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He welcomed me into his home with a cold Pacifico and immediately asked me about the photo on my van. He wanted to hear my story, how I ended up there. So I told him while he played dominos and complained how his partner kept cheating. He was interested in my story and I was interested in learning about Baja. So he told me the “rules” and where to go and how the people would welcome me. He offered me a room at the ranch and I offered him one of my photos for his collection. We would meet again and again over the course of several tours south of the border. He never remembered my name, but he always remembered my story.

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There were a lot of stories about Coco. Mostly good, but a few were bad. I don’t know why he lived out in the middle of nowhere and I don’t care if he had support from outsiders. The man was nothing but kind to me and everyone I travelled with, and if you ever drove the old Route 5, you know that stretching your legs and having a beer with Coco was just what you needed at that milemarker. When the road changed, the vibe changed too, but with Coco, you knew what you were getting: a dirty mind, a kind soul, and one hell of a man.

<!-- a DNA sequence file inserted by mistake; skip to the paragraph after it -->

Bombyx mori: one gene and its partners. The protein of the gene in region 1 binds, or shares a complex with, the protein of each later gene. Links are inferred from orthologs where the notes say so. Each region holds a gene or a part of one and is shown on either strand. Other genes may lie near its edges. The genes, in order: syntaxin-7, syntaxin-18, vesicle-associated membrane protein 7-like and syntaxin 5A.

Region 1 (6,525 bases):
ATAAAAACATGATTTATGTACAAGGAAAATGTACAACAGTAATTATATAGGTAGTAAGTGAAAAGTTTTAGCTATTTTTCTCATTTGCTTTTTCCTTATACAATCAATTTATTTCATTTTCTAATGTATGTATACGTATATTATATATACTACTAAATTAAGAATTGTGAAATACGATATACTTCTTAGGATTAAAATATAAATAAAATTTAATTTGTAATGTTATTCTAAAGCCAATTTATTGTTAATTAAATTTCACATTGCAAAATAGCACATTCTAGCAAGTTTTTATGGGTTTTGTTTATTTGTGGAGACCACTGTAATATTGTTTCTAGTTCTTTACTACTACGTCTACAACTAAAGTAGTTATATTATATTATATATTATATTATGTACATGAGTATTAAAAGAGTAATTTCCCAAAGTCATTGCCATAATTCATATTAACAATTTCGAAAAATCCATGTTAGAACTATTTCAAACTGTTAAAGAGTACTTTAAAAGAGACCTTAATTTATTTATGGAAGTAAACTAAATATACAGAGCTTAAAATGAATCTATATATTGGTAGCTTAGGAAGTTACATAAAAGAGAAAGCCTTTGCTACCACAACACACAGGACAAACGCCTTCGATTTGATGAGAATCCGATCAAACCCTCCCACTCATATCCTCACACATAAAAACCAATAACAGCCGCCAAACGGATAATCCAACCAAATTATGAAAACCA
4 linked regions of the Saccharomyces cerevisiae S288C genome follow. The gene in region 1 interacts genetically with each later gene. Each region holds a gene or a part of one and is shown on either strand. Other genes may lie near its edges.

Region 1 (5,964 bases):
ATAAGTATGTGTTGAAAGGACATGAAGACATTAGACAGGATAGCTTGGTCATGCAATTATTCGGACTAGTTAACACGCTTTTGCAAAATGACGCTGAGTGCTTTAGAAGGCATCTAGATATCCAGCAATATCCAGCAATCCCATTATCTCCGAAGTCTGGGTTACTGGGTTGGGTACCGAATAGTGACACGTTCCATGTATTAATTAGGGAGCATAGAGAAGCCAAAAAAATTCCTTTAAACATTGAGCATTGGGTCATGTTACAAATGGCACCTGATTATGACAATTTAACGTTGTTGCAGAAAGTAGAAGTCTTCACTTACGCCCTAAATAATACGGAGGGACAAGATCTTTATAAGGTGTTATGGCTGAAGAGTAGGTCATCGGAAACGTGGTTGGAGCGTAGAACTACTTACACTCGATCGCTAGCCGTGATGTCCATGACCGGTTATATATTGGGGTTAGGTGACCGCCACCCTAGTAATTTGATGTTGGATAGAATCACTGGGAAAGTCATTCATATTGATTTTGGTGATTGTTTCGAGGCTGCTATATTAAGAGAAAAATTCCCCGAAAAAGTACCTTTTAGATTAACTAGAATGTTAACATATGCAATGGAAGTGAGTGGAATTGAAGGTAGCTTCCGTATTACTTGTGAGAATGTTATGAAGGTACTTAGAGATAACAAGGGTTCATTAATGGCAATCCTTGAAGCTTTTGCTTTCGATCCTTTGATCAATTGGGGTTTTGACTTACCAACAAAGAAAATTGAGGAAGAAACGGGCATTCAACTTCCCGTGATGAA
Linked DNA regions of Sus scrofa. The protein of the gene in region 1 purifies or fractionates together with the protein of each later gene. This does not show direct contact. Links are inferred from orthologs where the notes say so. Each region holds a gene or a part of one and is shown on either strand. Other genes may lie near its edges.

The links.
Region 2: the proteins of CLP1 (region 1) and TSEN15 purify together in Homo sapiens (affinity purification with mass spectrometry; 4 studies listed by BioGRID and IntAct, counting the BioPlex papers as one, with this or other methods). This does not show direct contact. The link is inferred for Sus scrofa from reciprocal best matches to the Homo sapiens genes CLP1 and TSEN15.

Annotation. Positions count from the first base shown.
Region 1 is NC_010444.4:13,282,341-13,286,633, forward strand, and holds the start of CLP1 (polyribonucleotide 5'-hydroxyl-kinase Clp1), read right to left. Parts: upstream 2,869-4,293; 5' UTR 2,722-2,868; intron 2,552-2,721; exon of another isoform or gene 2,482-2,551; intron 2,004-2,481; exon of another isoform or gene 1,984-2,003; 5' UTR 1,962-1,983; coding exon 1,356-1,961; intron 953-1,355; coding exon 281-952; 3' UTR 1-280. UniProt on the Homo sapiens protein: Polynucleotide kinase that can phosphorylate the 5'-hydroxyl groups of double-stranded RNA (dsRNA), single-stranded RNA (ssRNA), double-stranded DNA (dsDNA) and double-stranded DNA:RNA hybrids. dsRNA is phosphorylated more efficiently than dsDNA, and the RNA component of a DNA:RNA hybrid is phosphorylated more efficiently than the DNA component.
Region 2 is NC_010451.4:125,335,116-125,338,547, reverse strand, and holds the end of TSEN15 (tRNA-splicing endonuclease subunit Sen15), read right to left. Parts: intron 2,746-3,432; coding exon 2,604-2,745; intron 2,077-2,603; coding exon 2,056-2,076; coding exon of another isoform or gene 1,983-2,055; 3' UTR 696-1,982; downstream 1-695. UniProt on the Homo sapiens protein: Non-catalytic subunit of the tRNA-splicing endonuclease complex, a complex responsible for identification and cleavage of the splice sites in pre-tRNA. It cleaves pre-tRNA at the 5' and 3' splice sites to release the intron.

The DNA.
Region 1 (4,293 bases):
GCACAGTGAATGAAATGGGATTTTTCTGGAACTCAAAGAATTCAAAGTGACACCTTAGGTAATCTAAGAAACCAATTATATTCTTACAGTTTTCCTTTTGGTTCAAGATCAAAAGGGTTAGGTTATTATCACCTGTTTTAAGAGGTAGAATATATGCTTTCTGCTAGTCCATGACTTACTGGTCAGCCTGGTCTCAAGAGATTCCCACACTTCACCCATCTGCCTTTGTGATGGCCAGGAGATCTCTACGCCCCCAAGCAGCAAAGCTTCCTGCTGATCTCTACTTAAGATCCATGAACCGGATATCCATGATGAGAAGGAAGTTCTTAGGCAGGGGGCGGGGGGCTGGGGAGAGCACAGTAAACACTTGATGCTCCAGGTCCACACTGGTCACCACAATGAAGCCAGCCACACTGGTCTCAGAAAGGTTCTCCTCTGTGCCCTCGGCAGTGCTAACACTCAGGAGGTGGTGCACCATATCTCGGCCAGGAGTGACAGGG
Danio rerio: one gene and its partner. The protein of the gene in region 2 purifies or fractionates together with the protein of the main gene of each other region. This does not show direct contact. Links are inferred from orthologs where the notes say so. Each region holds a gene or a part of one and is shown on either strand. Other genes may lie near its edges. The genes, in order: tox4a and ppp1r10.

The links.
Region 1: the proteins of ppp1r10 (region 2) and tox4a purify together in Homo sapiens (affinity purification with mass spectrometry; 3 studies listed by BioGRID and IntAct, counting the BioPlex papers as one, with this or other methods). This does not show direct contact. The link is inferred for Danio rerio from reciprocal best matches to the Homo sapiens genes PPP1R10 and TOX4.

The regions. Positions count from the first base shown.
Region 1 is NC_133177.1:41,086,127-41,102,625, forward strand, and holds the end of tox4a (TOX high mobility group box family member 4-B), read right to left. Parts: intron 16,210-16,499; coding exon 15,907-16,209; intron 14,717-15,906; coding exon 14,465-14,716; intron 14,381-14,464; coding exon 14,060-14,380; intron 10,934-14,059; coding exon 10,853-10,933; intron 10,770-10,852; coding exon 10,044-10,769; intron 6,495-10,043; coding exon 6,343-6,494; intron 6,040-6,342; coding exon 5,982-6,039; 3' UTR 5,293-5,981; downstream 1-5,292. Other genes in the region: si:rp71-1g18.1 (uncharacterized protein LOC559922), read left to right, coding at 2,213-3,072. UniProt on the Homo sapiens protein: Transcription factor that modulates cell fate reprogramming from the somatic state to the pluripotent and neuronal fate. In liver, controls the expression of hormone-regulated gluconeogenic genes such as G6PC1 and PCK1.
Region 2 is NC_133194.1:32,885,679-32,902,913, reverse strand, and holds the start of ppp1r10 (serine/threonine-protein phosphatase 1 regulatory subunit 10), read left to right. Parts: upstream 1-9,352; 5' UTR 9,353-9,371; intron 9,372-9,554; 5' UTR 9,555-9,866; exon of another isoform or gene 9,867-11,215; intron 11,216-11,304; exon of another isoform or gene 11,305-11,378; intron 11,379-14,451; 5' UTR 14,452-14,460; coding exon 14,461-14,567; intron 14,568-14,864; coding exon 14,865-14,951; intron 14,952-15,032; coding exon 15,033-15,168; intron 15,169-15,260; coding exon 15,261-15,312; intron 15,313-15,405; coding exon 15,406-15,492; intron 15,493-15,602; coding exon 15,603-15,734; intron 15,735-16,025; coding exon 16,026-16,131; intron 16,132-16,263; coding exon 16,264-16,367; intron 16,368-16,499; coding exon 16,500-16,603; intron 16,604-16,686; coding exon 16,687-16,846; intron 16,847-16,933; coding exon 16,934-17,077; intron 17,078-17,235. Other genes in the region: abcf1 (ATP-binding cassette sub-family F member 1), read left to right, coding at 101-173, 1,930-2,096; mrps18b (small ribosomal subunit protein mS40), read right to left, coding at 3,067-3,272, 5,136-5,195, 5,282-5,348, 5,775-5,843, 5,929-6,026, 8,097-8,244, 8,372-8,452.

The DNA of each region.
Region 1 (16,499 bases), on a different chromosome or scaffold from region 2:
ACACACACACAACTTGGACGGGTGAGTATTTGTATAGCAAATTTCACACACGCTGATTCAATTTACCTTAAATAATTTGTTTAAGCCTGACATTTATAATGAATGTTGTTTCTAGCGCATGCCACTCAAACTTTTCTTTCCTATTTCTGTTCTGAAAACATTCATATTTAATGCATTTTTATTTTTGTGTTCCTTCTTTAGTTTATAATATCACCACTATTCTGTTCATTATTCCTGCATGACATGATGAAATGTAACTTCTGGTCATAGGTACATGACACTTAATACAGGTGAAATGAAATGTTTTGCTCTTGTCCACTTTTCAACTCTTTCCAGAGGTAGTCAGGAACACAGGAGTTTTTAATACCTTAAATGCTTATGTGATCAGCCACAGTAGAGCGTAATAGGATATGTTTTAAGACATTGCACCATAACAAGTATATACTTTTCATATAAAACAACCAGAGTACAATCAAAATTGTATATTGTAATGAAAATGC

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Rest in Peace, hermano. Thanks for telling me to go further south when I was ready to turn around. Next time I head south of the border I’m taking some of your spirit to Bay of LA so you can finally see what all the fuss is about!

David Kier has an excellent article with even more amazing photos of Cocos Corner.

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You can find prints and wall art from my Baja adventures here

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What is it like to celebrate holidays on the road?

What is it like to celebrate holidays on the road?